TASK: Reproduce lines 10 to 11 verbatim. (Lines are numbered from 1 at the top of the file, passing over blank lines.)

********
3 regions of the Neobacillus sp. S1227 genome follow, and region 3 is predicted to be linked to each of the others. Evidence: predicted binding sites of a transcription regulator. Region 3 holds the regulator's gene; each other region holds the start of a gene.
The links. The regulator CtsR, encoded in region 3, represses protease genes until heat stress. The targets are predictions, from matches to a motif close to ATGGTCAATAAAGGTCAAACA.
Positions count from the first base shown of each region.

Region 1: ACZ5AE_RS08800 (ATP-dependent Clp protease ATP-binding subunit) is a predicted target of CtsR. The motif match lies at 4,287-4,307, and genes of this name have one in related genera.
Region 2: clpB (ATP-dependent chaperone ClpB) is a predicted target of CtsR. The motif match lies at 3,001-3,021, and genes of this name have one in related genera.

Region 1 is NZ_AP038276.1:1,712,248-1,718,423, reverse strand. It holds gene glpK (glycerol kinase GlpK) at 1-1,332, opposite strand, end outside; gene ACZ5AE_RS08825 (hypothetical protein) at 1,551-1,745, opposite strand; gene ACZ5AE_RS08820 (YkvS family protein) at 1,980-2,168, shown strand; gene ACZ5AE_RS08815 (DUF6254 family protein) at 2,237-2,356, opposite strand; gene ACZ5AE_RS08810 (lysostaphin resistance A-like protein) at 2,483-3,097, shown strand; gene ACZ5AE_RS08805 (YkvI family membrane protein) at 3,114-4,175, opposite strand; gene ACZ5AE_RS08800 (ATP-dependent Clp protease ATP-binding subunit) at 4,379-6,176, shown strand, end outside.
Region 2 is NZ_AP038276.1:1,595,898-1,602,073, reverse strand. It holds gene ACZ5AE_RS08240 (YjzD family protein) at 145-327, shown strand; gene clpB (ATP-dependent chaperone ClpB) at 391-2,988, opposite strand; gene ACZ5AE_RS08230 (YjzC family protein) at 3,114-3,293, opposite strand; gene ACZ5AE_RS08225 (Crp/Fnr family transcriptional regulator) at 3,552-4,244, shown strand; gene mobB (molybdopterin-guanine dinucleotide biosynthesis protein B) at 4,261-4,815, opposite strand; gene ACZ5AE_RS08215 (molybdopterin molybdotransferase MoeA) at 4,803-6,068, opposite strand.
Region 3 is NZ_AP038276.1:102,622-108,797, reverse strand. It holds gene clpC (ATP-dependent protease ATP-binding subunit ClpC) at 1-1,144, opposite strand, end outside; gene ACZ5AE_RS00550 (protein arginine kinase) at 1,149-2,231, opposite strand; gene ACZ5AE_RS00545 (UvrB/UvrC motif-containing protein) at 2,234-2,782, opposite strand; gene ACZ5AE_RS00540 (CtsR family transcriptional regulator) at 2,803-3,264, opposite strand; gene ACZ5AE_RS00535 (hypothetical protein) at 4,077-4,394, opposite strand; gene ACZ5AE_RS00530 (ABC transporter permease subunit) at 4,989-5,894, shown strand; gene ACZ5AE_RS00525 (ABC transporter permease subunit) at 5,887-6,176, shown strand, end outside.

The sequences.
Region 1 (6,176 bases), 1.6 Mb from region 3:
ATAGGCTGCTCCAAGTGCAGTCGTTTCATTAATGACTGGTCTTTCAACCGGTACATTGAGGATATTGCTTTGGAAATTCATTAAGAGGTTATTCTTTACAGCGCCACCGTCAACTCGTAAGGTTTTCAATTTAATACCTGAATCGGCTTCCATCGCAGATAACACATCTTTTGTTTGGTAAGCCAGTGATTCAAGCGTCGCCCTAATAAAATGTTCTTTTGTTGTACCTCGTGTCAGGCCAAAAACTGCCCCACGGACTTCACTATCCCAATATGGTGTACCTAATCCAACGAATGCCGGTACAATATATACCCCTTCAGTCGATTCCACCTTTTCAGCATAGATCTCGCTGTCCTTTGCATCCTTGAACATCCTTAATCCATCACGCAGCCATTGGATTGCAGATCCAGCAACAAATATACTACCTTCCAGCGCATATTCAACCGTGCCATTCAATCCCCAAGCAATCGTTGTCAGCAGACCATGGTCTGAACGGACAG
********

Region 1 (6,176 bases), 1.6 Mb from region 3:
ATAGGCTGCTCCAAGTGCAGTCGTTTCATTAATGACTGGTCTTTCAACCGGTACATTGAGGATATTGCTTTGGAAATTCATTAAGAGGTTATTCTTTACAGCGCCACCGTCAACTCGTAAGGTTTTCAATTTAATACCTGAATCGGCTTCCATCGCAGATAACACATCTTTTGTTTGGTAAGCCAGTGATTCAAGCGTCGCCCTAATAAAATGTTCTTTTGTTGTACCTCGTGTCAGGCCAAAAACTGCCCCACGGACTTCACTATCCCAATATGGTGTACCTAATCCAACGAATGCCGGTACAATATATACCCCTTCAGTCGATTCCACCTTTTCAGCATAGATCTCGCTGTCCTTTGCATCCTTGAACATCCTTAATCCATCACGCAGCCATTGGATTGCAGATCCAGCAACAAATATACTACCTTCCAGCGCATATTCAACCGTGCCATTCAATCCCCAAGCAATCGTTGTCAGCAGACCATGGTCTGAACGGACAG